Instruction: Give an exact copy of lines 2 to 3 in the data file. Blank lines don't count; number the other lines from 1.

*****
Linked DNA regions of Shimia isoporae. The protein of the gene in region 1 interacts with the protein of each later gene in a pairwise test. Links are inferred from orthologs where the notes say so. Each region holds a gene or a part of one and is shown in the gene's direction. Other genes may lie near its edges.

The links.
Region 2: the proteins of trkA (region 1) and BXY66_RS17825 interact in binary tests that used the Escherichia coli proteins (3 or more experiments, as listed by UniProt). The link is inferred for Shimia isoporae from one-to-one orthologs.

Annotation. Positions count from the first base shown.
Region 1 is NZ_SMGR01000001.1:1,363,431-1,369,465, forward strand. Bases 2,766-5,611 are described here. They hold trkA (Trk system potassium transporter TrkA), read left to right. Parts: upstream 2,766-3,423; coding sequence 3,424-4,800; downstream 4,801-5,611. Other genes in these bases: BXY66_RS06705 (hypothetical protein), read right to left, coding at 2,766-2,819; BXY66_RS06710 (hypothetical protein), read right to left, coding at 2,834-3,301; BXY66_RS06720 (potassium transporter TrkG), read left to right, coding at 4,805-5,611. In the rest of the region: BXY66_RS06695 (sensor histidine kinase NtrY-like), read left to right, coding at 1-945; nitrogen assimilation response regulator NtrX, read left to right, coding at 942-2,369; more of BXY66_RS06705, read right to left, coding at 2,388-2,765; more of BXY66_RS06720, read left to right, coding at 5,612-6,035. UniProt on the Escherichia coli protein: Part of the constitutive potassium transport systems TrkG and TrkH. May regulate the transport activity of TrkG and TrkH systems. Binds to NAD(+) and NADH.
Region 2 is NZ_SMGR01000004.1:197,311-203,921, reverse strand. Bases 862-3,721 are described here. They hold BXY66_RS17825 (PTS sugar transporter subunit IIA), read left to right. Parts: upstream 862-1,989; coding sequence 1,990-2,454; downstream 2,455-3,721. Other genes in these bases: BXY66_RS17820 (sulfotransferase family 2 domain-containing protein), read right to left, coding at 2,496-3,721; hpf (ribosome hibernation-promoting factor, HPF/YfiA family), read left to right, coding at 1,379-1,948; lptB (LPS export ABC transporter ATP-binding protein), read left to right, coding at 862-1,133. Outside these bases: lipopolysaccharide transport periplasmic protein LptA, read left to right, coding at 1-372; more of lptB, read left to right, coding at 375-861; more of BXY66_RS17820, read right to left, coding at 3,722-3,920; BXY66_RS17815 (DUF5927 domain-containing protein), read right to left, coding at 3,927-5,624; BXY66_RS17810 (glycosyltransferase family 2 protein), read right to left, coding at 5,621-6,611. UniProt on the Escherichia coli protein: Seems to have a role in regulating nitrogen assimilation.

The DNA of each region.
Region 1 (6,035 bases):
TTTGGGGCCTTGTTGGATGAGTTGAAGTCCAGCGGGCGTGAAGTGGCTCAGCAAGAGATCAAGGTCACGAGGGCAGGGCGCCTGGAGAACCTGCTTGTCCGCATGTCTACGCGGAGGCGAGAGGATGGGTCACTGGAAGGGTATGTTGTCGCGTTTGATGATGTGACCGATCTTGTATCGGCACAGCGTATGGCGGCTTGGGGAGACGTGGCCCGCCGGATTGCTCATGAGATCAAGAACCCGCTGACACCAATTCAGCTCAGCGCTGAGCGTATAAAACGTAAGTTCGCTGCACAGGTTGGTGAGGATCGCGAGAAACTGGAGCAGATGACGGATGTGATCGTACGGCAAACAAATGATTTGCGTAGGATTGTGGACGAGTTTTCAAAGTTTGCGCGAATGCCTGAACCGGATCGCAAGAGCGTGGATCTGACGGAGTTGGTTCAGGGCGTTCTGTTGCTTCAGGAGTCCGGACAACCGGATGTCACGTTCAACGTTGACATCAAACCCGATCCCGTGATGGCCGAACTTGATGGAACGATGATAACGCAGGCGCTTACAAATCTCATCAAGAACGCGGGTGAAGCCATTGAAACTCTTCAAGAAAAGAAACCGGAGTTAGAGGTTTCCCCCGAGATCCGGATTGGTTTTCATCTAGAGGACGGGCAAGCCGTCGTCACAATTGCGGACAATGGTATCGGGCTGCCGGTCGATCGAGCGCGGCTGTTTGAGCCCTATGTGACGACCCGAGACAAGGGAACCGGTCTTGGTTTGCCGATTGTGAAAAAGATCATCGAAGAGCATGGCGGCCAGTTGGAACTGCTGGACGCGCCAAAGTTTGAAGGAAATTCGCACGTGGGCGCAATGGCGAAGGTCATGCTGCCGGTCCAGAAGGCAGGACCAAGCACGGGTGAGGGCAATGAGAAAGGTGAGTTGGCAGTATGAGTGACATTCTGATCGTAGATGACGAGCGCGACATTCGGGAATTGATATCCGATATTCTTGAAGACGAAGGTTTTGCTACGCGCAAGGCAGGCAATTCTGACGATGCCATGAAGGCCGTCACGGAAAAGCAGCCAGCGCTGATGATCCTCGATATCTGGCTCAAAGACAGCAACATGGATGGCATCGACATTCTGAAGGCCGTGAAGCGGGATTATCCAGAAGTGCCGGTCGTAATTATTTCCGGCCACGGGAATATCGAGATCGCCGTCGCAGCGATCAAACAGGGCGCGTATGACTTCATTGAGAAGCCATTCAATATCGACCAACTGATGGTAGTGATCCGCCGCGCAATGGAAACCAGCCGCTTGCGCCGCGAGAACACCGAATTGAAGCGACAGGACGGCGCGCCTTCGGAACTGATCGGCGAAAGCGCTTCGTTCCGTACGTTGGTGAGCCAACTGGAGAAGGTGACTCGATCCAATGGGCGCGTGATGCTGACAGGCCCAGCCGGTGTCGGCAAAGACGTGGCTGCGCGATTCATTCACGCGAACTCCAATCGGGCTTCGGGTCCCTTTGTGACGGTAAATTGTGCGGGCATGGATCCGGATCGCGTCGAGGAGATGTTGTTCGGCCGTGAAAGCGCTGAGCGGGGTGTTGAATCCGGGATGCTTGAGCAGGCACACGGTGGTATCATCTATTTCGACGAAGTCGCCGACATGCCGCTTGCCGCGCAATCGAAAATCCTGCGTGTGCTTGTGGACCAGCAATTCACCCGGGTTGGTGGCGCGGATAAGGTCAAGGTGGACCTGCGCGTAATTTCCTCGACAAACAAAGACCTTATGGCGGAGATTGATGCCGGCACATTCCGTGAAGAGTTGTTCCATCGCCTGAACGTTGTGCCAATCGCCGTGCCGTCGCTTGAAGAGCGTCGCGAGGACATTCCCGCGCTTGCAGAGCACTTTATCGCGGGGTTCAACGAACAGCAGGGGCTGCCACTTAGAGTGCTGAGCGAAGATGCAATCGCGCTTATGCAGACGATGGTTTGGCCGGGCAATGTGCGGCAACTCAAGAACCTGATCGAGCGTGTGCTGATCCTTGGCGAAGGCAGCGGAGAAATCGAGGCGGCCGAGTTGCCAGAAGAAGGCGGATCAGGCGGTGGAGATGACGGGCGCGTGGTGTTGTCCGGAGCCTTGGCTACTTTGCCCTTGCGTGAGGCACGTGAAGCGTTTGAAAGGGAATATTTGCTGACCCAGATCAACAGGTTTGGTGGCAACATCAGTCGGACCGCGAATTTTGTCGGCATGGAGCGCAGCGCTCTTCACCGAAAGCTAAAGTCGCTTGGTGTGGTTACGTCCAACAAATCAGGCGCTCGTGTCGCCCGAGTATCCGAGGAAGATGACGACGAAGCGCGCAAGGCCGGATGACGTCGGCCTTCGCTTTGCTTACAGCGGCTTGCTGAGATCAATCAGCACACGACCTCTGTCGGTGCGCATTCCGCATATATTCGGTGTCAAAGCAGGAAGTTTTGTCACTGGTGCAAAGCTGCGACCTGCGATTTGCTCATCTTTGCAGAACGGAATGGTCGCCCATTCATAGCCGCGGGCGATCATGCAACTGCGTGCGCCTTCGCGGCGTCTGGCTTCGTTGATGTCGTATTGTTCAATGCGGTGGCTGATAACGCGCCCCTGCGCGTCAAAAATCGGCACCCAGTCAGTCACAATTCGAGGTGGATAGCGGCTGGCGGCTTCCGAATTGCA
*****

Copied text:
The links.
Region 2: the proteins of trkA (region 1) and BXY66_RS17825 interact in binary tests that used the Escherichia coli proteins (3 or more experiments, as listed by UniProt). The link is inferred for Shimia isoporae from one-to-one orthologs.